Catherine Trujillo lives, works and mothers in San Luis Obispo, CA.
She curates anything from cowboys to pixels at Cal Poly.
She co-curates and founded Pecha Kucha Night SLO.
She volunteers a lot in the community.
She shared things & subjects & work with people close to her heart.
She likes to have fun.
Secrets to Lives Well Lived are on her mind.
Originally from East Los Angeles, curator Catherine Trujillo was guided into the arts by her maternal grandmother who raised her and who celebrated their ancestors and cultural heritage from New Mexico. She uses a Xicanisma and BIPoC feminist lens as a way to enact radical change. She does this work with collaborators and colleagues to name, question and intervene in racism within the arts, academia, and communities. Her lived-experiences and background in community engagement have shaped her academic career within museums, archives, and libraries growing her expertise in the stewardship of cultural histories, storytelling, publishing and design. Her work focuses on creating long-standing contributions to the cultural life of the community, with a commitment for the preservation and dissemination of underrepresented voices in history and art.
She oversees California Polytechnic State University’s Robert E. Kennedy Library Creative Works department, which supports alternative approaches to scholarship with a commitment to amplify underrepresented topics and voices. Along with Digital Publishing Research Fellow, jaime ding, they do this by shaping, sharing, and fueling stories with collaborators in art, exhibits, and digital publishing. And do so on the lands of yak titʸu titʸu yak tiłhini, the Northern Chumash tribe, upon which we are grateful guests.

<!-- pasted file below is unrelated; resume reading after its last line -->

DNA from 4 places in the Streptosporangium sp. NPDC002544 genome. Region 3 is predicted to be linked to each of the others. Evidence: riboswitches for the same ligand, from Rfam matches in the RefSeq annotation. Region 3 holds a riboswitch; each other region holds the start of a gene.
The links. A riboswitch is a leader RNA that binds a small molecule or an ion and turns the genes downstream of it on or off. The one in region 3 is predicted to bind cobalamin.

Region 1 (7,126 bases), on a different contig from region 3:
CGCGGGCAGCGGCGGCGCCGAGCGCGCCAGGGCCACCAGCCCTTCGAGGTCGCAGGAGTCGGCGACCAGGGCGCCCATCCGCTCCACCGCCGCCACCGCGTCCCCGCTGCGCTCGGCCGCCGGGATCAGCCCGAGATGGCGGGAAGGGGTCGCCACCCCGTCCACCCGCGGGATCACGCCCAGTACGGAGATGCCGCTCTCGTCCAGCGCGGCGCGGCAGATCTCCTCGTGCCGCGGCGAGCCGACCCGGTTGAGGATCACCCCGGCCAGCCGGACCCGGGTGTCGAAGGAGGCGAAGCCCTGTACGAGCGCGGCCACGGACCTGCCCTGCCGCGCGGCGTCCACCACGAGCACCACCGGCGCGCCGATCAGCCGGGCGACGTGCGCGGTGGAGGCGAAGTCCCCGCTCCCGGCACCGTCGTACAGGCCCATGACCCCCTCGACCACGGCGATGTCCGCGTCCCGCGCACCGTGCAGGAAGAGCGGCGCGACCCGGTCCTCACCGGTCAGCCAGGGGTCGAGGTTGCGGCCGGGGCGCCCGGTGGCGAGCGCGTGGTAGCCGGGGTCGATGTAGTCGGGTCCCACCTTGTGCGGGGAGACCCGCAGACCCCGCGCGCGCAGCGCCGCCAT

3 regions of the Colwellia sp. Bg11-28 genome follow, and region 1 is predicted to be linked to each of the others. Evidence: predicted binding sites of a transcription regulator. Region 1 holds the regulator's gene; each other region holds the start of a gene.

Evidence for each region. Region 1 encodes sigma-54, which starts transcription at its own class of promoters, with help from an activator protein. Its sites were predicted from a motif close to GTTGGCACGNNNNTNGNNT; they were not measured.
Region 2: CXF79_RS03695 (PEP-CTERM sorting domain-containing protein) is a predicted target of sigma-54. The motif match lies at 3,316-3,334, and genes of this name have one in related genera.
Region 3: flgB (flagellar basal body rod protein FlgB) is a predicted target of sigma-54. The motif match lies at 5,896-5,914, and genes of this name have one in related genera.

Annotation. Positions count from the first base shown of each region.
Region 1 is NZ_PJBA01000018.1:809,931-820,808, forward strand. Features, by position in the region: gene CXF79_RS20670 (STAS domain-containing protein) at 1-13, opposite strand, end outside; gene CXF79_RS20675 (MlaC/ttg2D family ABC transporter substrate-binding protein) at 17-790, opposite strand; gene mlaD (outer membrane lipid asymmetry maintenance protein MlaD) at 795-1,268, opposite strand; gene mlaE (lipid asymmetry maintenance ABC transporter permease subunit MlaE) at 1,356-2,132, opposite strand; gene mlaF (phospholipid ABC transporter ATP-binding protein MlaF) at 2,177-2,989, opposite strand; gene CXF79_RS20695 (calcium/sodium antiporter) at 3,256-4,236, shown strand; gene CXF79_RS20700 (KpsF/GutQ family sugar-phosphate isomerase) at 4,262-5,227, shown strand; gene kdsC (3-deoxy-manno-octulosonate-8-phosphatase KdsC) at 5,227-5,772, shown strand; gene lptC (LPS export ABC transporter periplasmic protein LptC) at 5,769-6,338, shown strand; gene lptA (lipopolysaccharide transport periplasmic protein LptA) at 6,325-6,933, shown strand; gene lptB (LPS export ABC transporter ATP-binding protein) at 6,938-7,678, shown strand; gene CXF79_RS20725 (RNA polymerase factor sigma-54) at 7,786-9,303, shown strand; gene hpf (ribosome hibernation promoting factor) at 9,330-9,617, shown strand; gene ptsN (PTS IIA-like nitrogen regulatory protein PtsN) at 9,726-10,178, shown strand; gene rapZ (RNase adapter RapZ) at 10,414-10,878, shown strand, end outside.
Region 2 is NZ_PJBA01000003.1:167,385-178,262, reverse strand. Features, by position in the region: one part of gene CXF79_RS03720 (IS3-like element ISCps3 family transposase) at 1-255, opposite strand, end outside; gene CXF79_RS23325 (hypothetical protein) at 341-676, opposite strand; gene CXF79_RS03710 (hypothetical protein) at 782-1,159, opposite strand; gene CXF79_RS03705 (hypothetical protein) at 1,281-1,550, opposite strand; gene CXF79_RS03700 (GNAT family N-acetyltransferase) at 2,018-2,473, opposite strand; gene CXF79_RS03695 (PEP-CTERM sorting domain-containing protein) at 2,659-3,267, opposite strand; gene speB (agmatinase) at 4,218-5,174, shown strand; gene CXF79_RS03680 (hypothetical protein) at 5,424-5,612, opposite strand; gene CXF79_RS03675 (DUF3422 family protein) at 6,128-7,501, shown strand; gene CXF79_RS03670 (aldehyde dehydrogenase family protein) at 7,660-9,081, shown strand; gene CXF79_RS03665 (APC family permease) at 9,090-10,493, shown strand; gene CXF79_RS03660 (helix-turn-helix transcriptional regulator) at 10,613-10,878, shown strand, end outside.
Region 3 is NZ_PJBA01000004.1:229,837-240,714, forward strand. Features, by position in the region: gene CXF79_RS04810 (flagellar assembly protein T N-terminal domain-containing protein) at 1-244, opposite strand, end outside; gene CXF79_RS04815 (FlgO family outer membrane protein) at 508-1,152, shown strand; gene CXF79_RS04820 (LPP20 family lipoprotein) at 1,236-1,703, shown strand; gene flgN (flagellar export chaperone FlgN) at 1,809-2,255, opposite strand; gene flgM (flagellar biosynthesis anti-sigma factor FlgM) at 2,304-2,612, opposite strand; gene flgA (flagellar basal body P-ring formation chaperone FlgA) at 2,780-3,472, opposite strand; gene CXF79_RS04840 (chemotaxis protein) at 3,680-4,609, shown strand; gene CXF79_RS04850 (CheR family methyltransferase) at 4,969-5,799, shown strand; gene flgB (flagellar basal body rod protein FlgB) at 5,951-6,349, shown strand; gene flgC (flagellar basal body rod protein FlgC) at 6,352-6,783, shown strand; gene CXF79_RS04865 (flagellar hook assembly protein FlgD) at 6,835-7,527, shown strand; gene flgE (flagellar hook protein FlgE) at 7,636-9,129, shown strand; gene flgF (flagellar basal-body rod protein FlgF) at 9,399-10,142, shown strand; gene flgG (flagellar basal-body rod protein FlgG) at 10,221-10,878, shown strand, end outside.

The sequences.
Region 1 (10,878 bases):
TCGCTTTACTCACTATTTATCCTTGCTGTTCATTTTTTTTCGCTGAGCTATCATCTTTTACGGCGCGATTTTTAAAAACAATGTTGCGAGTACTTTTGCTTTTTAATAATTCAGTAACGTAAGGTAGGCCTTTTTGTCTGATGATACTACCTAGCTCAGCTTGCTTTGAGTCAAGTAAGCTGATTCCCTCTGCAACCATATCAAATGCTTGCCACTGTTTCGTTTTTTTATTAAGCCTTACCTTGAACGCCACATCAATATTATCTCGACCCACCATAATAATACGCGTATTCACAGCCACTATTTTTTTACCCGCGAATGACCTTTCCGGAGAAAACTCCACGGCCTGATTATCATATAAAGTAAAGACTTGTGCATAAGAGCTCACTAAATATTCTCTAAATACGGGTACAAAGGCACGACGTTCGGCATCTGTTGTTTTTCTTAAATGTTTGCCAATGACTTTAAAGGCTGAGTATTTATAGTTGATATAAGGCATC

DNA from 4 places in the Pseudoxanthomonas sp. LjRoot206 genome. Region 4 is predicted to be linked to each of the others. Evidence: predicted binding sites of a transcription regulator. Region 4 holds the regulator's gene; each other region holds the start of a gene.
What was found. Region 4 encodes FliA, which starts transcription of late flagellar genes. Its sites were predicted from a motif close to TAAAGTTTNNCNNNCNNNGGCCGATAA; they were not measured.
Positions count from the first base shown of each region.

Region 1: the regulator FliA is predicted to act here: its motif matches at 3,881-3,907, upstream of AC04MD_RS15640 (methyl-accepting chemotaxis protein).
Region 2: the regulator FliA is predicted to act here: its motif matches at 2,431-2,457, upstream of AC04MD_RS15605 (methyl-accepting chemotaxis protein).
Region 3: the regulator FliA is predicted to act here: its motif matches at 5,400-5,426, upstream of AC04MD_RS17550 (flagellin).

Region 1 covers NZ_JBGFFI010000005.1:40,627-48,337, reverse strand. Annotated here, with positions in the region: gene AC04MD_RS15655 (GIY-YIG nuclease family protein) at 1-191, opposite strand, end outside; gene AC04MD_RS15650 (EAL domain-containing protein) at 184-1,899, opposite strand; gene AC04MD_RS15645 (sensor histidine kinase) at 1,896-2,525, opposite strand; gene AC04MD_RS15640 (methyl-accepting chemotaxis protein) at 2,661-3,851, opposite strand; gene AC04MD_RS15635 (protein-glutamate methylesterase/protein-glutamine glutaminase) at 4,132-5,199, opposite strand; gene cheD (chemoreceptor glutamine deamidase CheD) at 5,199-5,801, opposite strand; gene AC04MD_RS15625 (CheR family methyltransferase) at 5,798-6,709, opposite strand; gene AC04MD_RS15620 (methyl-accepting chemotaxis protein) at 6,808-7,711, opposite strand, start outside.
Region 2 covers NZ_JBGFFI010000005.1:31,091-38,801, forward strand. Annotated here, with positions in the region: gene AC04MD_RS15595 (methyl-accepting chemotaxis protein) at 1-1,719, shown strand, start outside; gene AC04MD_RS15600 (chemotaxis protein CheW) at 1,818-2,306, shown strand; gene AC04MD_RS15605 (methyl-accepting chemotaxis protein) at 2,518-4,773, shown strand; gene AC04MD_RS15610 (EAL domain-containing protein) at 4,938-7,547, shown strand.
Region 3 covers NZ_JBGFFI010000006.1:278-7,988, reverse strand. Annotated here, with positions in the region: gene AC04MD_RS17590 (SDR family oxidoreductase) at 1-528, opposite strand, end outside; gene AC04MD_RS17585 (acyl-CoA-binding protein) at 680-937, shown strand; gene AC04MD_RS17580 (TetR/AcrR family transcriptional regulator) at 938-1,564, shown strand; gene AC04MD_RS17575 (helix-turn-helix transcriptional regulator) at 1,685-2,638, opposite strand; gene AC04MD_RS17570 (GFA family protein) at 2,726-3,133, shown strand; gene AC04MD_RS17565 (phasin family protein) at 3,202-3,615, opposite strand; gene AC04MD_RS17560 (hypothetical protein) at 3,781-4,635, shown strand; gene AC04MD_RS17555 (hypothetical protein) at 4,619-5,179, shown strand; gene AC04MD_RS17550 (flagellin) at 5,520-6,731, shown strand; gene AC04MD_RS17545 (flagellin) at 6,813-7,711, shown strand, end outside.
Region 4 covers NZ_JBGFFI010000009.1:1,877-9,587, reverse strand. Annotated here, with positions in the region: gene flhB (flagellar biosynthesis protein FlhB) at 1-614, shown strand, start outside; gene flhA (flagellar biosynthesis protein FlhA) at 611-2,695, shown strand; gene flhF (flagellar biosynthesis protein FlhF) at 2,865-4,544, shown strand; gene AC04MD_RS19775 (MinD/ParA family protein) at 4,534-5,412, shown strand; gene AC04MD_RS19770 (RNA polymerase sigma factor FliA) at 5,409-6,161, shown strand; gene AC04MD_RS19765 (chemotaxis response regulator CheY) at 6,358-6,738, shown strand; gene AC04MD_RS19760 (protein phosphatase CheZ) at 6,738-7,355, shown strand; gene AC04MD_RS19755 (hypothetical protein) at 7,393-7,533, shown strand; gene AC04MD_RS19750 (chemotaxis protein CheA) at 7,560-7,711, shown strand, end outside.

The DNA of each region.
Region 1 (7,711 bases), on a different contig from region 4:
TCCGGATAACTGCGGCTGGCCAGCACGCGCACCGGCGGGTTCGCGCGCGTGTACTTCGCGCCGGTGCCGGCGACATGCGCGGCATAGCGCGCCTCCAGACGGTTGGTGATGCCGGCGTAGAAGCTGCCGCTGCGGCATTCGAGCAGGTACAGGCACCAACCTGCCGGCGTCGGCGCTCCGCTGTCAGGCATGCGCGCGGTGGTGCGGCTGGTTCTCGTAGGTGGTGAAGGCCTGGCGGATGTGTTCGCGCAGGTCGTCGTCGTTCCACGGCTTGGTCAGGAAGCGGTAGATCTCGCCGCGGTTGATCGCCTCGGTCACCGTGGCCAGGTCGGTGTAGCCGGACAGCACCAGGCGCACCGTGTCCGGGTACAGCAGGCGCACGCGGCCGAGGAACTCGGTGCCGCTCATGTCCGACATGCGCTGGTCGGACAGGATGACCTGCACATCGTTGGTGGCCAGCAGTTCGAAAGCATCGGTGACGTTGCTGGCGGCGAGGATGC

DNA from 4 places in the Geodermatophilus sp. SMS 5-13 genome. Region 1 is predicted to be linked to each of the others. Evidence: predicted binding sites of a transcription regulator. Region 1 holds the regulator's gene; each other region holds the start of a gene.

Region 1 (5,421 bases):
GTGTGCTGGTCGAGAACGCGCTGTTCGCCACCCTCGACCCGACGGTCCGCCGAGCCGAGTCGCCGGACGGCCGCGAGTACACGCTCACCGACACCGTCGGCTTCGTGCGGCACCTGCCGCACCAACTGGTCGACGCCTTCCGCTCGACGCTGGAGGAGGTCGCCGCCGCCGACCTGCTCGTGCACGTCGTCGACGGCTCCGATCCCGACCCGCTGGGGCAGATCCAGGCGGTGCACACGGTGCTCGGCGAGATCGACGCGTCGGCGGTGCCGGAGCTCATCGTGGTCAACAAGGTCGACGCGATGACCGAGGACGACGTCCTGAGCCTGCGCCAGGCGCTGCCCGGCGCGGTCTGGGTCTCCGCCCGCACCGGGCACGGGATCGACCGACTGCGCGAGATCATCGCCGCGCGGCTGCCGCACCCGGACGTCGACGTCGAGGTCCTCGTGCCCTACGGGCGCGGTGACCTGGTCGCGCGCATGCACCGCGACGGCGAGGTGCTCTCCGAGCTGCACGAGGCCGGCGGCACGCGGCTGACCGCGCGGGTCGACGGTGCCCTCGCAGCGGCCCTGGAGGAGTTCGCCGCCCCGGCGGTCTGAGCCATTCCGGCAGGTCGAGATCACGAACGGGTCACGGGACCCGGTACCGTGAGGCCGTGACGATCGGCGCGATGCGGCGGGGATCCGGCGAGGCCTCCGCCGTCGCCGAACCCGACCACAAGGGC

The Faculty Exhibit Program, University Art Collection, Community Galleries, and the Digital Publishing program, which aims to enhance access to Cal Poly scholarship through a digitally immersive, interactive system that focuses on collaboration, accessible approaches, and recognition of individuals’ places within structural systems. This structural solution brings inclusive practices, equity, and justice to the forefront of scholarly publishing at Cal Poly — centering historically underrepresented identities, perspectives, and creativity.
Founded in 2020, the Public Humanities Collaborative (PHC) is coordinated by interdisciplinary faculty at Cal Poly, San Luis Obispo in collaboration with Kennedy Library’s Special Collections and Creative Works departments. The PHC works with campus and community members across the Central Coast of California to support public humanities and to engage underrepresented and under-resourced groups in various archival and storytelling projects. Central Coast Snapshots gathers stories that center perspectives of those historically marginalized on California’s Central Coast, stories that take shape in any number of forms (interviews, photo essays, poetry, videos, journals, documentaries, art, portraits) during this critical, COVID-19 moment.
Find us online: http://centralcoastsnapshots.online
In her spare time she served as the associate producer and archival researcher for the documentary film Lives Well Lived and a sometime contributor to KCET’s Artbound — transmedia journalism exploring Southern California's arts and culture. Additionally, she co-founded an organization to support the undocumented student community in San Luis Obispo and Northern Santa Barbara Counties.